2.2 Geographic DistributionMoringa oleifera(Family: Moringaceae) is a perennial angiosperm plant, which includes several other species. It is a native of the Himalayan region that is widely cultivated throughout tropical and sub-tropical countries of the world including Saudi Arabia. The plant has numerous medicinal applications and is used as a traditional medicine for the treatment of various illnesses such as skin diseases, respiratory distress, ear and dental infections, hypertension, diabetes, anemia, and cancer ( Al-Asmari et al.,2015).
The “Moringa” tree is grown mainly in semi-arid, tropical, and subtropical areas. It is native to the sub-Himalayan tracts of India, Pakistan, Bangladesh and Afghanistan (Fahey., 2005). It grows best in dry sandy soil; it tolerates poor soil including coastal areas. It is a fast-growing, drought resistant tree. Today it is widely cultivated in Africa, Central and South America, Sri Lanka, India, Mexico, Malaysia, Indonesia and the Philippines. Moringa is a short, slender, deciduous, perennial tree about 10 m tall with drooping branches, brittle stems and branches, corky bark, feathery pale green 30–60 cm long compound leaves, with many small leaflets which are 1.3–2 cm long, 0.6–0.3 cm wide, fragrant white or creamy-white flowers having 2.5 cm in diameter and borne in sprays, pendulous brown triangular pods, splitting lengthwise into 3 parts when dry, containing about 20 dark brown seeds embedded in the pith, pod tapering at both ends. Main root is thick (Alhwarat and Al-Mahameed., 2013).
2.3 Plant Morphology
It is considered one of the world’s most useful tree, as almost every part of the Moringa tree can be used for food or has some other beneficial property. In the tropics, it is used as forage for livestock, and in many countries Moringa micronutrient liquid, a natural anthelmintic (kills parasites) and adjuvant (to aid or enhance another drug) is used as a metabolic conditioner to aid against endemic diseases in developing countries (Foidle et al., 2001). Moringa oleifera is the most nutrient-rich plant yet discovered. Moringa provides a rich and rare combination of nutrients, amino acids, antioxidants, antiaging and anti-inflammatory properties used for nutrition and healing. M. oleifera is a miracle tree with a great indigenous source of highly digestible proteins, Ca, Fe and vitamin C (Fahey, 2005). Some articles and research studies have reported that the dry leaves of M. oleifera contain 7 times more vitamin C than orange, 10 times vitamin A than carrot, 17 times calcium than milk, 15 times potassium than bananas, 25 times iron than spinach and 9 times proteins than yogurt (Fuglie, 1999). In addition, it contains vitamin B complex, chromium, copper, magnesium, manganese, phosphorus and zinc (Fuglie, 2000). Thurber and Fahey (2009) stated M. oleifera leaves as rich protein source, which can be used by doctors, nutritionists and community health conscious persons to solve worldwide malnutrition or under nutrition problems. According to researchers Moringa has the potential to combat vitamin A and other micronutrient deficiencies (Nambiar, 2006). Moringa has been in use since centuries for nutritional as well medicinal purposes. Another important point is that Moringa leaves contain all of the essential amino acids, which are the building blocks of proteins. It is very rare for a vegetable to contain all of these amino acids. Moringa contains these amino acids in a good proportion, so that they are very useful to our bodies.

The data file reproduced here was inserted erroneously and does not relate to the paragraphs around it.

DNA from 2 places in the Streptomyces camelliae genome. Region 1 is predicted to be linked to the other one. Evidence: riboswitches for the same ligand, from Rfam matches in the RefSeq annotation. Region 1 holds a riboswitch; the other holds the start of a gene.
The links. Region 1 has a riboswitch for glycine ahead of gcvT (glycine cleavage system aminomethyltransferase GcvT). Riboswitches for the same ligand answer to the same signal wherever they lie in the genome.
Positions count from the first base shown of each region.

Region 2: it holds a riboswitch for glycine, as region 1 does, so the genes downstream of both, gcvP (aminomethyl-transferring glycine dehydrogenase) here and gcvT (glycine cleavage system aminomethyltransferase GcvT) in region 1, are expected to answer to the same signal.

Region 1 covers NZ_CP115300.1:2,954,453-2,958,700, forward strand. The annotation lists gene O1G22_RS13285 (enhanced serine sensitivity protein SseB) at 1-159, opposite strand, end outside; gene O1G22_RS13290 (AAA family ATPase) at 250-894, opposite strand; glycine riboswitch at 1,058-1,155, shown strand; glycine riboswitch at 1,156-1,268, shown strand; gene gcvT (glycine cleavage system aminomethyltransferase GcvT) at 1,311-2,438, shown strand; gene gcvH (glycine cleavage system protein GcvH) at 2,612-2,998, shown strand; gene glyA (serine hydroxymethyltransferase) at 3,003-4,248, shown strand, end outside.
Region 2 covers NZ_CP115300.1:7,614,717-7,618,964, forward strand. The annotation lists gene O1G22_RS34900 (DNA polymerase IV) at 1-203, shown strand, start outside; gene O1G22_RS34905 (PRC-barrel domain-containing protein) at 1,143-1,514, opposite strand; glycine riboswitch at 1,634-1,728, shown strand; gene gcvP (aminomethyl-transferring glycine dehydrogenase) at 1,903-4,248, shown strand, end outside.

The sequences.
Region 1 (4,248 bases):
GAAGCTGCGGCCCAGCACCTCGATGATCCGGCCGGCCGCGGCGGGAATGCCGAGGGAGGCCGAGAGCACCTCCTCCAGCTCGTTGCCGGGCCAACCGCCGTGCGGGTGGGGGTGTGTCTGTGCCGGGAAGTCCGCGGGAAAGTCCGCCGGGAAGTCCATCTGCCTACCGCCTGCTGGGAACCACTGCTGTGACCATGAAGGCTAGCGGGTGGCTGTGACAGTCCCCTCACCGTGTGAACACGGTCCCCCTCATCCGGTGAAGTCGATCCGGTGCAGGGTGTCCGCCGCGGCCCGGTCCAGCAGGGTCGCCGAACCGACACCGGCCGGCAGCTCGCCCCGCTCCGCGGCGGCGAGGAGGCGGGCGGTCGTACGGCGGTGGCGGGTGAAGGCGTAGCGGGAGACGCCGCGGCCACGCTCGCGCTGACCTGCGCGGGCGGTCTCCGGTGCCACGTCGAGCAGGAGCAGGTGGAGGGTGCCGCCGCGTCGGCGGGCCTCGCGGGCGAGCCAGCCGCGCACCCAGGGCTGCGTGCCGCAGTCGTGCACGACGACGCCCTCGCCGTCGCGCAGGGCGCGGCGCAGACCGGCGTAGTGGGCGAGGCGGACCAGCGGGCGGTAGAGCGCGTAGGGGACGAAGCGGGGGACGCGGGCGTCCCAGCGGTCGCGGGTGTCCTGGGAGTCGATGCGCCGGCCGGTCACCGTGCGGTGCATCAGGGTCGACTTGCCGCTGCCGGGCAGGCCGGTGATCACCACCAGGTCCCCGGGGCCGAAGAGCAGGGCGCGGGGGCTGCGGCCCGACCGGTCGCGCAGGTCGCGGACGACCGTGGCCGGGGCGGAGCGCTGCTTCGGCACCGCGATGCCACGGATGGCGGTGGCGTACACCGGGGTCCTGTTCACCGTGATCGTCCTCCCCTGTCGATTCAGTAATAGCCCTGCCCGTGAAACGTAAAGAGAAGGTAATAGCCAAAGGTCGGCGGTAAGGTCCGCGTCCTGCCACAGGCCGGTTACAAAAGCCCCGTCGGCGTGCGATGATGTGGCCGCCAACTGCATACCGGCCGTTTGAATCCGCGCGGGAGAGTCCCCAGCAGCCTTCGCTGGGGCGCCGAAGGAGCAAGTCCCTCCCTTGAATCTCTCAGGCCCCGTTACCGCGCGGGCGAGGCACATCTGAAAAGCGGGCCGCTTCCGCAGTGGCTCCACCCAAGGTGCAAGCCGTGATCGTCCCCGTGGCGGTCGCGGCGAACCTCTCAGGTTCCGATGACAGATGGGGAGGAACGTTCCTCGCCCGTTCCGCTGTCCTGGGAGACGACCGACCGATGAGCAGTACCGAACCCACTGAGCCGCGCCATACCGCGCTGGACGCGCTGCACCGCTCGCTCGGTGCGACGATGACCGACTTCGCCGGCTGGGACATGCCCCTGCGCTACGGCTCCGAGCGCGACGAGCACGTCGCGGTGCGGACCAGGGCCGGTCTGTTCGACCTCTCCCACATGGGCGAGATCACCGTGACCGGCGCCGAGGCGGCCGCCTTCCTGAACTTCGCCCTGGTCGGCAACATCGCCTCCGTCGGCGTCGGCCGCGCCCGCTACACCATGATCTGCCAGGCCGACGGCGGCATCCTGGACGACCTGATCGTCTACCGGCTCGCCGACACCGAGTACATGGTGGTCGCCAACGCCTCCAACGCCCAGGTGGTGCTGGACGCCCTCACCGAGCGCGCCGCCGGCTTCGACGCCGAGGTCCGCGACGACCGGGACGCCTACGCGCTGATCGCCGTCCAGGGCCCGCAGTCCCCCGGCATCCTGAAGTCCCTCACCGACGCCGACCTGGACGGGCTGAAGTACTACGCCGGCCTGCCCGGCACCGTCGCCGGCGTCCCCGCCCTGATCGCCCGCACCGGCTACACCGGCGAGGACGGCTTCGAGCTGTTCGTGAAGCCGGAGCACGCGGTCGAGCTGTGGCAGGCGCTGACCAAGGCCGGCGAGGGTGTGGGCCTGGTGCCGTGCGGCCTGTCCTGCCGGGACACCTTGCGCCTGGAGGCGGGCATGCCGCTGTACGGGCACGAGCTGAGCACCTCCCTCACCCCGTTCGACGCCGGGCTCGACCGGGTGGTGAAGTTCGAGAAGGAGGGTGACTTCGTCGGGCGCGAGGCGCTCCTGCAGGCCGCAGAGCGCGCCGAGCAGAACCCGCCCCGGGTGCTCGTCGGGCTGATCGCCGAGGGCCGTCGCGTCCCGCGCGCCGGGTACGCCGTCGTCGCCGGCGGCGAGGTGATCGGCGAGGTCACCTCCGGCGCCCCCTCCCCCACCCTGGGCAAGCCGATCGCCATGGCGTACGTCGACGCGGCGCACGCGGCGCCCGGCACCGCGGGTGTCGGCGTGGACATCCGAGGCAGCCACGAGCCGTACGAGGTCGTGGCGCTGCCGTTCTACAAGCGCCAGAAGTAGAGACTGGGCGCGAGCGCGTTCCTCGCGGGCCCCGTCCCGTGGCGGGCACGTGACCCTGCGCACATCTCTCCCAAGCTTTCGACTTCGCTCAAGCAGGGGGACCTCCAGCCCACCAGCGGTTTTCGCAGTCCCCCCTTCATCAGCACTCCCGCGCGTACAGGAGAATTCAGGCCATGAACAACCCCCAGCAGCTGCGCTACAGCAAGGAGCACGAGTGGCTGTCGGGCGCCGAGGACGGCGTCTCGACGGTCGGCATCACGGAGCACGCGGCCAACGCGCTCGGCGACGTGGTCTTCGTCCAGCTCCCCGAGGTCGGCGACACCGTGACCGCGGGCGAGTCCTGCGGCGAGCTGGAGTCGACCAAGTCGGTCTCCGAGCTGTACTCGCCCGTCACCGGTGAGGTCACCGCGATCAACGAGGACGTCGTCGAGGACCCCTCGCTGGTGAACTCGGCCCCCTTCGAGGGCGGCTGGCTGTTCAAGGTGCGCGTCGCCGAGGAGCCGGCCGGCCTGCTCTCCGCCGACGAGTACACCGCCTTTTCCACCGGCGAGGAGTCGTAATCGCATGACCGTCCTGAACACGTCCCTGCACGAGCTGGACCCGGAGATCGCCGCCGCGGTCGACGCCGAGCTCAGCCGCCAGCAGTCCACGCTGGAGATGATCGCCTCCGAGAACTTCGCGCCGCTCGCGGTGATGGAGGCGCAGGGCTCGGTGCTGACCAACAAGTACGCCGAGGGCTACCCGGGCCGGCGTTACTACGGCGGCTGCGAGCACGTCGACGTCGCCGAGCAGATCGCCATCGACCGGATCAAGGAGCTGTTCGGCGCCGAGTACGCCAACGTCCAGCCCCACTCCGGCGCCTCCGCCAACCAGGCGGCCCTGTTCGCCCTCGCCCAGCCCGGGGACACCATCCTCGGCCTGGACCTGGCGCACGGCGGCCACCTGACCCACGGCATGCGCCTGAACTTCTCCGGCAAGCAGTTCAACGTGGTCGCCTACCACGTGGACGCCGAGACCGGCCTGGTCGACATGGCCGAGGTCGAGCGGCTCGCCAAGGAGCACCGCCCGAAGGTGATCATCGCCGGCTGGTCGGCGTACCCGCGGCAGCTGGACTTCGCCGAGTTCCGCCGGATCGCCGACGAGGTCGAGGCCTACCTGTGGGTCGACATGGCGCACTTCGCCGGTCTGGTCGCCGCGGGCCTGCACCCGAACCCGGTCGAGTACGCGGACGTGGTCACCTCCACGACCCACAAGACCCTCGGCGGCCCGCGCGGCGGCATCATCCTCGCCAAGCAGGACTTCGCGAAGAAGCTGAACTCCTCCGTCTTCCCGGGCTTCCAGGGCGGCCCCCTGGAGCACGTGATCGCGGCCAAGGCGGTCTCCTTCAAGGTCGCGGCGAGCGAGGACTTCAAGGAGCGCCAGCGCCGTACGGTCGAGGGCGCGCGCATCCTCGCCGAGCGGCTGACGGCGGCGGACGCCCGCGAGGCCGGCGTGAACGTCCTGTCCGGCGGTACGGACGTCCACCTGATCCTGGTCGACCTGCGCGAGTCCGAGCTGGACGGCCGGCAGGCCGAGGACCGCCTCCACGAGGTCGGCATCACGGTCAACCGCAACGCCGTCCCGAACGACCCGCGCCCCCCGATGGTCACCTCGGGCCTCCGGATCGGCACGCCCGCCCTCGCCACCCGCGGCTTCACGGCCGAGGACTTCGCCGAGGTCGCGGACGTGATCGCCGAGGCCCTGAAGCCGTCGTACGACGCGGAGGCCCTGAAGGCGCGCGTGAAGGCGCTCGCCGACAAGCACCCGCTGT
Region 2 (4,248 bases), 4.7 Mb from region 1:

2.4 Phytochemical composition of Moringa oleifera
Phytochemicals are, in the strictest sense of the word, chemicals produced by plants. Commonly, the word refers to only those chemicals which may have an impact on health, or on flavor, texture, smell, or color of the plants, but are not required by humans as essential nutrients. An examination of the phytochemicals of Moringa species affords the opportunity to examine a range of fairly unique compounds. In particular, this plant family is rich in compounds containing the simple sugar, rhamnose, and it is rich in a fairly unique group of compounds called glucosinolates and isothiocyanates . For example, specific components of Moringa preparations that have been reported to have hypotensive, anticancer, and antibacterial activity include 4-(4′-O-acetyl-?-L-rhamnopyranosyloxy)benzylisothiocyanate,4-(?-L-rhamnopyranosyloxy)benzyl isothiocyanate, niazimicin , pterygospermin , benzyl isothiocyanate , and 4-(?-L- rhamnopyranosyloxy) benzyl glucosinolate. Along with these compounds, it is also rich in a number of vitamins and minerals as well as other more commonly recognized phytochemicals such as the carotenoids (including ?-carotene or pro-vitamin A).
According to Rahaman (2017), Moringa oleifera is a rich source of benzyl glucosinolate and isothiocyanates (ITCs). Several major phytochemicals of Moringa oleifera are glucosinolates, phenolics, flavonoids, crude fats, fatty acid, and major nutrient, mineral, and total protein.